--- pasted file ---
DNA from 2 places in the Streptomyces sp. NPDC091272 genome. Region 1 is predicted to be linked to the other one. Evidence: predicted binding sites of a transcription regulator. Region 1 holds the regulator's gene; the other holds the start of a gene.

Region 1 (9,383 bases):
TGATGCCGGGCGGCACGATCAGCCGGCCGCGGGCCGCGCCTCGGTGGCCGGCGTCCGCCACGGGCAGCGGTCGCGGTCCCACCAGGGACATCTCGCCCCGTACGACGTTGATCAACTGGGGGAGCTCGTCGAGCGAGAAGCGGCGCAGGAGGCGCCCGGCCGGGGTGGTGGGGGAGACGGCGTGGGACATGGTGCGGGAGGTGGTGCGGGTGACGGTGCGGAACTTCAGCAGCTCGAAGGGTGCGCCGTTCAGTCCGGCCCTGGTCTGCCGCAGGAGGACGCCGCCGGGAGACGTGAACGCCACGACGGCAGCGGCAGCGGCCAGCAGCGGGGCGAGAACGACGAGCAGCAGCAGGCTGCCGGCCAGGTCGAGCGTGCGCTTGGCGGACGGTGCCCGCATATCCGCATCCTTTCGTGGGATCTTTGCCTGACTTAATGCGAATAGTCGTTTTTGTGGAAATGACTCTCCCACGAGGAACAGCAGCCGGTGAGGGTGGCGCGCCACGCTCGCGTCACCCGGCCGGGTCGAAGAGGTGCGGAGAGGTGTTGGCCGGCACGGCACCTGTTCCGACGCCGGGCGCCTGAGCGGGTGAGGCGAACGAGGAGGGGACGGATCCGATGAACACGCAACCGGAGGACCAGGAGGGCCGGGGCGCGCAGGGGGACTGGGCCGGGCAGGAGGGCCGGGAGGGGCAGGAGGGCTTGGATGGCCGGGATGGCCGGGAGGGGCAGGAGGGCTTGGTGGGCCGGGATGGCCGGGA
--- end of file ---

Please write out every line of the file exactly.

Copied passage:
DNA from 2 places in the Streptomyces sp. NPDC091272 genome. Region 1 is predicted to be linked to the other one. Evidence: predicted binding sites of a transcription regulator. Region 1 holds the regulator's gene; the other holds the start of a gene.

Region 1 (9,383 bases):
TGATGCCGGGCGGCACGATCAGCCGGCCGCGGGCCGCGCCTCGGTGGCCGGCGTCCGCCACGGGCAGCGGTCGCGGTCCCACCAGGGACATCTCGCCCCGTACGACGTTGATCAACTGGGGGAGCTCGTCGAGCGAGAAGCGGCGCAGGAGGCGCCCGGCCGGGGTGGTGGGGGAGACGGCGTGGGACATGGTGCGGGAGGTGGTGCGGGTGACGGTGCGGAACTTCAGCAGCTCGAAGGGTGCGCCGTTCAGTCCGGCCCTGGTCTGCCGCAGGAGGACGCCGCCGGGAGACGTGAACGCCACGACGGCAGCGGCAGCGGCCAGCAGCGGGGCGAGAACGACGAGCAGCAGCAGGCTGCCGGCCAGGTCGAGCGTGCGCTTGGCGGACGGTGCCCGCATATCCGCATCCTTTCGTGGGATCTTTGCCTGACTTAATGCGAATAGTCGTTTTTGTGGAAATGACTCTCCCACGAGGAACAGCAGCCGGTGAGGGTGGCGCGCCACGCTCGCGTCACCCGGCCGGGTCGAAGAGGTGCGGAGAGGTGTTGGCCGGCACGGCACCTGTTCCGACGCCGGGCGCCTGAGCGGGTGAGGCGAACGAGGAGGGGACGGATCCGATGAACACGCAACCGGAGGACCAGGAGGGCCGGGGCGCGCAGGGGGACTGGGCCGGGCAGGAGGGCCGGGAGGGGCAGGAGGGCTTGGATGGCCGGGATGGCCGGGAGGGGCAGGAGGGCTTGGTGGGCCGGGATGGCCGGGA